I’m a senior undergrad right at a small liberal arts college right now who is applying to math PhD programs in the U.S. I would like to eventually become a professor at a relatively good university that has a good environment for doing mathematics. But I’m concerned that since the schools I’m applying to are not at the very top, I am basically preventing myself from having that opportunity. For example, some professors at my college suggested that I apply to Univ. of Oregon and Univ. of Georgia, because they have strong faculty in algebra. But I looked at where past doctorate recipients from Oregon went, and they usually end up in small colleges that are pretty unknown. That is making me hesitant about applying to Oregon.
I consider myself a strong student (and so do my letter writers, and I guess that’s what really matters) but I have poor math GRE scores that my professors think will severely limit my chances of getting into a program at the top 40 schools (e.g. they said I had a shot at, say, Univ. of Washington, UCLA, Chicago, and Michigan, before I got my GRE scores).
Some of my professors don’t think the prestige of the grad school matters that much (i.e. as long as I write an interesting thesis and make my results known, I should be fine). But I have a feeling that my professors may be a bit out of touch, since I go to a liberal arts college, not a research university. And when I look at where past PhD students from good programs (e.g. in the Group I list in the AMS rankings but not top thirty) go to, I get a bit concerned. Maybe I should take a year off and try again next year. I was wondering if anyone had any advice.
I am a (tenured, associate) professor at UGA, which is a top 50 math department but is not part of the AMS Group I list. I got my PhD at Harvard, which is consistently ranked as one of the top three programs in the US (along with Princeton and Berkeley, with places like Chicago, MIT and Stanford close behind).
At every math department I have ever seen it is quite true that, on average, if you succeed in landing a tenure track academic job at all, it will be in a department which is at least a level below the program where you trained as a graduate student. Looking at the numbers involved explains why this has to be the case: a decent-sized department may grant 10 PhDs each year and hire tenure track faculty once every two or three years. So everyone can expect to hire a candidate of much higher quality than the average PhD they produce. (I should add that the candidate’s “quality” depends on many things other than where they themselves got their PhD. A Harvard PhD does not guarantee a tenure track job at a top 50 department: the percentage of Harvard PhDs who get such jobs is probably around 50%, maybe a little lower.)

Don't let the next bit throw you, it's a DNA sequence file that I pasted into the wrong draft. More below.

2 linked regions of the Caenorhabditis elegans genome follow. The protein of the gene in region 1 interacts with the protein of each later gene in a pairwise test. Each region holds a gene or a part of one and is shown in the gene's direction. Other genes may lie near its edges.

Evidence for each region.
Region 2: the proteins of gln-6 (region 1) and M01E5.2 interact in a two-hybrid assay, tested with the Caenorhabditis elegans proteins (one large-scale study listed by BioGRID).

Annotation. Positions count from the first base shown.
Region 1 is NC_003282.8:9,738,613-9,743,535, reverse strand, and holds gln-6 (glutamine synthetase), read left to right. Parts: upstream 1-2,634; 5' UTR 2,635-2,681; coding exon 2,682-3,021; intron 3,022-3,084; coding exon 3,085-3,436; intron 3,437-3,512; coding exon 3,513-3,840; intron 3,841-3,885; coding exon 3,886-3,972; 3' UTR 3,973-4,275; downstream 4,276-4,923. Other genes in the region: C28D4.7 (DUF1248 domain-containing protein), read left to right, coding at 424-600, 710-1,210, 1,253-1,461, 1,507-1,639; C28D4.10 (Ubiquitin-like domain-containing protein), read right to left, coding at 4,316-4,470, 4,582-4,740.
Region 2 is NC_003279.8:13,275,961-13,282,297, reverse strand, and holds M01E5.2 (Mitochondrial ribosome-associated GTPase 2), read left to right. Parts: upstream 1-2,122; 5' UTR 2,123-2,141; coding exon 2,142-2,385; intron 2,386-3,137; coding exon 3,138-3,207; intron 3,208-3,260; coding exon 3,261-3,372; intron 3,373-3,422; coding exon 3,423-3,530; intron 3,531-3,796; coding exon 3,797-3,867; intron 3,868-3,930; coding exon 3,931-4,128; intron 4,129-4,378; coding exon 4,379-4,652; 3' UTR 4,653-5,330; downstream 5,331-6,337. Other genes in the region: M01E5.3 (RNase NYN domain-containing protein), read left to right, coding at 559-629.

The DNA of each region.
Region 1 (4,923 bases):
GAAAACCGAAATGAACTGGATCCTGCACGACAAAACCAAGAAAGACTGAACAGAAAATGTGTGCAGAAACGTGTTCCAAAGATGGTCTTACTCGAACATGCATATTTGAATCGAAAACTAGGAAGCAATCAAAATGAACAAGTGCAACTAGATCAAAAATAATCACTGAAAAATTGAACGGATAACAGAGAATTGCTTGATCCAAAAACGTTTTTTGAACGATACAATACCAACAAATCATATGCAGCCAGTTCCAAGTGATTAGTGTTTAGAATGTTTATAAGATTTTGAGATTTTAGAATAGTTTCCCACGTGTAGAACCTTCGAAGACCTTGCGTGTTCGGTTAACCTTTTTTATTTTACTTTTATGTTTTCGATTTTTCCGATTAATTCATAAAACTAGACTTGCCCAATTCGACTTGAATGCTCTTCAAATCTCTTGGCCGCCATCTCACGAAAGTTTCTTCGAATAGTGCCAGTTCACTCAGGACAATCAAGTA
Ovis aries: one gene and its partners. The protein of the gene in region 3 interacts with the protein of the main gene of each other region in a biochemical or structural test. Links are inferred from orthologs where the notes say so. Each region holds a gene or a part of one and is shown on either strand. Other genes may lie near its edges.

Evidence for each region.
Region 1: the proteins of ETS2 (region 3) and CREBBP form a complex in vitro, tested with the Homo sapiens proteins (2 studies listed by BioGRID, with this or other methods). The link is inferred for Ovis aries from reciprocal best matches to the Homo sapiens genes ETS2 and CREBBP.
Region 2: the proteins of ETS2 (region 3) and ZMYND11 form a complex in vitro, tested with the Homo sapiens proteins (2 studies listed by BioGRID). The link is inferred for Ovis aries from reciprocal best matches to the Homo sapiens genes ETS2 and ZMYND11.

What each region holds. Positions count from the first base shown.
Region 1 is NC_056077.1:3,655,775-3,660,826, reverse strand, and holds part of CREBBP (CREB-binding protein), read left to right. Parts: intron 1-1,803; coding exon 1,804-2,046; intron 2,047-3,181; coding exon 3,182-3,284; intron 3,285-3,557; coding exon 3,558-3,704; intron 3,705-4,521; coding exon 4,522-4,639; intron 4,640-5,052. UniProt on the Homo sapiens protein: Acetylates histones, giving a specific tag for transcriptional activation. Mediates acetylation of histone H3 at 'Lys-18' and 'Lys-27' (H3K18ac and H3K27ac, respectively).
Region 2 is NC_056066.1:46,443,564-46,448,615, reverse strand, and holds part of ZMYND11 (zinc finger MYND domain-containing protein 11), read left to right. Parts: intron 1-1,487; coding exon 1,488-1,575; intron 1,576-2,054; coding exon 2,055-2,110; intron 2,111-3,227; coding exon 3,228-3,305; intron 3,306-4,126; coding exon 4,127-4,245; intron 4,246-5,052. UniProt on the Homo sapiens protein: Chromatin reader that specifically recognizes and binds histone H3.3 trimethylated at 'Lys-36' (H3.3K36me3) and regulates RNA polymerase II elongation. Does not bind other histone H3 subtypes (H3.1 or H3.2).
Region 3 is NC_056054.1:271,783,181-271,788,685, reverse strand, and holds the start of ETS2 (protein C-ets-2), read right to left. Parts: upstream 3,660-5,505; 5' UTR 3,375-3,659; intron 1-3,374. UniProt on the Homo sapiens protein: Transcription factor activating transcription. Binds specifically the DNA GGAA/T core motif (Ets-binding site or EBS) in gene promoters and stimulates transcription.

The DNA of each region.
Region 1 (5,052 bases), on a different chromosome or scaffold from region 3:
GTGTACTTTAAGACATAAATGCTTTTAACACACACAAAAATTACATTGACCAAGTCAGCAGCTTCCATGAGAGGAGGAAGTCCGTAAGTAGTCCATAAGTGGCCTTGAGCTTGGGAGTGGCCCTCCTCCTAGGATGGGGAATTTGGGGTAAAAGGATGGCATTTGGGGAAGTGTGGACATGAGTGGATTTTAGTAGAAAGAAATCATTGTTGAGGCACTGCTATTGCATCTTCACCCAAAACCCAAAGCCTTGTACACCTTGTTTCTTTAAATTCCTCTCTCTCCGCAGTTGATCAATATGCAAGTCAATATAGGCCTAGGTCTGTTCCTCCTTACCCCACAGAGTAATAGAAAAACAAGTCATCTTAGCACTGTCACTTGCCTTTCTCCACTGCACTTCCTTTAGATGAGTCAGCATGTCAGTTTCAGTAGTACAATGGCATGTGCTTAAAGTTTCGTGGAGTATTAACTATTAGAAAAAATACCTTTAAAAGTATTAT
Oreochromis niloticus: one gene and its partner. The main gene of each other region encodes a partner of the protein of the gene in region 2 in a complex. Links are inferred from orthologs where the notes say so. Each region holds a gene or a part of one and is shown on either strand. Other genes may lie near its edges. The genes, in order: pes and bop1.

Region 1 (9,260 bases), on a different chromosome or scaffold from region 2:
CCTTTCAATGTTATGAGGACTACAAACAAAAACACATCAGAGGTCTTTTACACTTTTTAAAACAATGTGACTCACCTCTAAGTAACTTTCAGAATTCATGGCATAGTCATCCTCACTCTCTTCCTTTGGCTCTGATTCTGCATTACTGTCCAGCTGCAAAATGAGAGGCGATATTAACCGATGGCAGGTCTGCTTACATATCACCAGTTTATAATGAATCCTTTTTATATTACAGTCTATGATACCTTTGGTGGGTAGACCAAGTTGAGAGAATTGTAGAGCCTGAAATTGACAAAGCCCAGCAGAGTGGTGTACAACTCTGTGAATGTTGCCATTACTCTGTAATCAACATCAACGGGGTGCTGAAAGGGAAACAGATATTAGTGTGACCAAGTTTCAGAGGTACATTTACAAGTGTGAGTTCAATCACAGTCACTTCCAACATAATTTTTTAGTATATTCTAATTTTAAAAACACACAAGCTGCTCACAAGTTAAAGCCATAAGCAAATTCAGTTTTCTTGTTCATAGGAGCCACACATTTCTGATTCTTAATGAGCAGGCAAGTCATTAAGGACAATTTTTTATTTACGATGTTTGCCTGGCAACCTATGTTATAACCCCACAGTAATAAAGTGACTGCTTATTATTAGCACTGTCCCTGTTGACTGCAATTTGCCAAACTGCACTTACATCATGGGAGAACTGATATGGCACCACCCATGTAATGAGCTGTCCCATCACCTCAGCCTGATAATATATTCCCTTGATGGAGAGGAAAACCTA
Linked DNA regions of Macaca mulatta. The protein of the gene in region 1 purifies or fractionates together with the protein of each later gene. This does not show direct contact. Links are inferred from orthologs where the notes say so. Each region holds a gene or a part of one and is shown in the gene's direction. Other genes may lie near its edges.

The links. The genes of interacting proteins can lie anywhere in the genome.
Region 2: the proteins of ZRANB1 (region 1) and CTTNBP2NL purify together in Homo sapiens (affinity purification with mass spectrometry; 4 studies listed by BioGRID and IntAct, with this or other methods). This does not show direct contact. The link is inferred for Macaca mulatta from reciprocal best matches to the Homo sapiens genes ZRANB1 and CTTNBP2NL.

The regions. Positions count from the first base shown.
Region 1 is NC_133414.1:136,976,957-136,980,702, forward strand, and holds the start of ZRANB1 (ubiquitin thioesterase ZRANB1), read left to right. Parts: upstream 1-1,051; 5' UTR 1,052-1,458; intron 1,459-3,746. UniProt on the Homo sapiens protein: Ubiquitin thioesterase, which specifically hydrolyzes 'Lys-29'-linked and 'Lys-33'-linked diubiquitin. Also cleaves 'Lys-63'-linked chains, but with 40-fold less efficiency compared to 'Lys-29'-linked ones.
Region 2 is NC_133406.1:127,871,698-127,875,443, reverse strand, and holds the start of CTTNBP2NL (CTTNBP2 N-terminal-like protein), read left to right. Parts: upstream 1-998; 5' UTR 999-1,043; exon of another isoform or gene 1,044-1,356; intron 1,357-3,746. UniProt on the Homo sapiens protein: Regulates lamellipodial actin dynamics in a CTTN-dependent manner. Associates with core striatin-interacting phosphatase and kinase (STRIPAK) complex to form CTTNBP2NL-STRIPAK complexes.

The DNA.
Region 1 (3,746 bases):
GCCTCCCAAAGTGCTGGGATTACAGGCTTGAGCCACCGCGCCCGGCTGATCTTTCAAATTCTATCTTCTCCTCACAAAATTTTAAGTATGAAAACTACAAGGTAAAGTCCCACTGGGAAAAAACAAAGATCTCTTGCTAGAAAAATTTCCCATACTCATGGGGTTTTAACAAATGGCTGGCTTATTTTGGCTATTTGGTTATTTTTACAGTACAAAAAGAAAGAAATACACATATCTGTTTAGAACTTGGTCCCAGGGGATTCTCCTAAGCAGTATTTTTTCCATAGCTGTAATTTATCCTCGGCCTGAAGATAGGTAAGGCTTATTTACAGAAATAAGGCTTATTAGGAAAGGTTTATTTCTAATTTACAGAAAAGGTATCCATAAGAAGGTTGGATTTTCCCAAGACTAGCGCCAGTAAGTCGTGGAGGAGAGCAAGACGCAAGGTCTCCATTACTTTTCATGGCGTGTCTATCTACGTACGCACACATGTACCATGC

Many — probably half or more — of the graduates of the PhD program at UGA are interested in primarily teaching positions in regional colleges and universities. But a non-negligible percentage go on to strong research careers. For instance, there is
James Haglund, a 1993 PhD, now a tenured associate professor at UPenn,
Kevin James, a 1997 PhD, now a tenured associate professor at Clemson,
Ernie Croot, a 2000 PhD, now a tenured associate professor at Georgia Tech,
Gerard Awanou, a 2003 PhD, now a tenured associate professor at Northern Illinois,
Valerie Hower, a 2007 PhD, now a tenure track assistant professor at U. of Miami,
and this is not an exhaustive list. So getting a PhD at a place like UGA certainly keeps alive the dream of a career in mathematical research.
Also, I don’t want to sound discouraging, but based on what little information you’ve provided it’s not clear that you’re a shoo-in for admission at a department like UGA. A lot of it depends whether your “small liberal arts college” is a place like Amherst or Colby or Smith — i.e., a place where we will probably know your letter writers, at least by reputation — or a small liberal arts college that we’ve never heard of. Excellent grades at a place we’ve never heard of and excellent recommendations from people we’ve never heard of combined with poor GRE scores has not in the past been a formula for success at UGA.
I do think that trying to get a PhD at a department significantly worse than UGA — say, not in the top 100 programs — is not laying much groundwork for a future academic research career. If you don’t get into a top 100 program this year, then spending a year improving your application and, especially, your GRE scores, is a better strategy than enrolling in a program none of whose graduates go on to research careers.